Five Hurdles to Clear for India’s Plans for Electric Car Domination

September 1, 2012

It’s encour­ag­ing to see emerg­ing mar­ket­places such as India’s embrac­ing the promise of elec­tric vehi­cles.  Stun­ningly, they’re high on the civic agenda.  It’d be easy to give a pass to such a large and pop­u­lous coun­try if elec­tric vehi­cles weren’t high on its list of ini­tia­tives but they’re press­ing forward.

Here GigaOm’s Katie Fehren­bacher lists her five rea­sons why the Indian gov­ern­ment‘s $4B plan to get 6 mil­lion elec­tric and hybrid vehi­cles on its roads by 2020 faces a tough uphill battle.

The Indian gov­ern­ment has report­edly passed a $4.13 bil­lion plan to boost the pro­duc­tion of elec­tric and hybrid vehi­cles, with a goal to have 6 mil­lion green vehi­cles on its roads by 2020. Reuters reports that 4 to 5 mil­lion of these vehi­cles are expected to be elec­tric and hybrid two-​​wheelers (scoot­ers, com­muter cars, elec­tric bikes).

The procla­ma­tion could pro­vide a new mar­ket for all our elec­tric and hybrid vehicle-​​focused entre­pre­neurs look­ing to find new mar­kets. How­ever, there are at least 5 things I think you should know about this plan:

1). From 0 to 60:

India’s elec­tric car mar­ket is non-​​existent right now. The coun­try has a domes­tic elec­tric car maker Reva, which has strug­gled over the years, but which now has the sup­port of Indian con­glom­er­ate Mahin­dra & Mahin­dra, which bought the com­pany in 2010. Where are these vehi­cles going to come from? Prob­a­bly China, if the Chi­nese elec­tric car mar­ket kicks into gear any­time soon.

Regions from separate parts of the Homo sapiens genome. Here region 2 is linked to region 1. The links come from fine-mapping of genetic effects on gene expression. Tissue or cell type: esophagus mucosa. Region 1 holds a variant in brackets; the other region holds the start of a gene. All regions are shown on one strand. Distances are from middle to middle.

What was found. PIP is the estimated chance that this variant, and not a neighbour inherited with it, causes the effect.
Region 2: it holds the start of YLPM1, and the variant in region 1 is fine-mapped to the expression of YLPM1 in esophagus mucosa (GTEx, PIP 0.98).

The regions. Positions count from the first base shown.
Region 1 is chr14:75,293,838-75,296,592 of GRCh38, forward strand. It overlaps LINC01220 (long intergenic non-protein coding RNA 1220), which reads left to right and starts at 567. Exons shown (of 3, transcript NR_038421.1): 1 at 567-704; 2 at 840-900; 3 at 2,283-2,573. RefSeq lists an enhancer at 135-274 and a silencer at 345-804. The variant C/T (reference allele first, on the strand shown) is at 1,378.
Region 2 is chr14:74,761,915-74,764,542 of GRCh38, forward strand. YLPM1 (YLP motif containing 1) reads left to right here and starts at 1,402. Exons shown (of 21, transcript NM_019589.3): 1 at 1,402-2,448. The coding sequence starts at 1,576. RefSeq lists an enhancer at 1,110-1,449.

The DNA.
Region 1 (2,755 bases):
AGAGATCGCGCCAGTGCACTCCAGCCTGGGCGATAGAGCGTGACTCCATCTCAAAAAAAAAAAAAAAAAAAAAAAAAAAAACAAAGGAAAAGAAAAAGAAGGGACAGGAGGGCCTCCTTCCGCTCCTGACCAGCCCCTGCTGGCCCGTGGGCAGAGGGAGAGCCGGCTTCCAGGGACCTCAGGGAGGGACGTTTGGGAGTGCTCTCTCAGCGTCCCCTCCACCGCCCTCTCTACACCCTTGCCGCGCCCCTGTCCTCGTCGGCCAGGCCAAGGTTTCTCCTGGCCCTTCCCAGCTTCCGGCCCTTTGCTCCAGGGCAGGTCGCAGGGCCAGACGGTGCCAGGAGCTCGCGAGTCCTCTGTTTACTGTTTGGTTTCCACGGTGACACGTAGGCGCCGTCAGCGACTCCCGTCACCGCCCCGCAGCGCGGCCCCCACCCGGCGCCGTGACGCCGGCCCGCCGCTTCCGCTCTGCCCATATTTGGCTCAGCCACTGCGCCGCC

2). Lofty goal:

The Indian gov­ern­ment has long made lofty procla­ma­tions like this — Indi­ans call them aspi­ra­tional, not nec­es­sar­ily goals that have to be met on time. The country’s solar power goal is sim­i­larly eye-​​openingly high. In com­par­i­son, China has a sim­i­lar plan to boost elec­tric vehi­cle pro­duc­tion, but is only shoot­ing for 500,000 elec­tric and hybrid cars on its roads by 2015.

3). Totally dif­fer­ent vehi­cle buyer:

The Indian vehi­cle buyer fits a totally dif­fer­ent pro­file than the Amer­i­can, Euro­pean or Japan­ese elec­tric car buyer. The elec­tric car buyer in these devel­oped mar­kets is will­ing to pay a pre­mium for an elec­tric or hybrid car — which are gen­er­ally more expen­sive now than their gas coun­ter­parts — for the oppor­tu­nity to be at the fore­front of tech­nol­ogy and greener vehi­cles. Most Indi­ans are ultra price sen­si­tive and won’t pay extra costs for lux­ury or greener goods. There is a grow­ing Indian pop­u­la­tion that are look­ing to pay a good deal for vehi­cles, but a lot of those buy­ers want west­ern mod­els and brands like SUVs and clas­sic lux­ury cars. These are gen­er­al­iza­tions but you get the picture.

4). Two wheel­ers are a bright spot:

The Indian gov­ern­ment says a lot of these aspi­ra­tional vehi­cles will be two-​​wheelers, which could have more of a chance of sell­ing in India. But that will depend on the emer­gence and pop­u­lar­ity of an elec­tric scooter or motor­cy­cle being pro­duced at a very low cost, as two-​​wheeler buy­ers in India tend to be even more price sen­si­tive. Man­u­fac­tur­ers in China are work­ing on these now, so we’ll see how pop­u­lar these become in India.

5). Power grid problem:

If the recent black­outs are any indi­ca­tor, India has some real prob­lems with its power grid. If the coun­try adds mil­lions of vehi­cles plug­ging into the power grid, that’s going to add an even greater strain on it. If the Indian gov­ern­ment is seri­ous about plug­ging in vehi­cles to its grid, it needs to invest in the grid simul­ta­ne­ously, as well.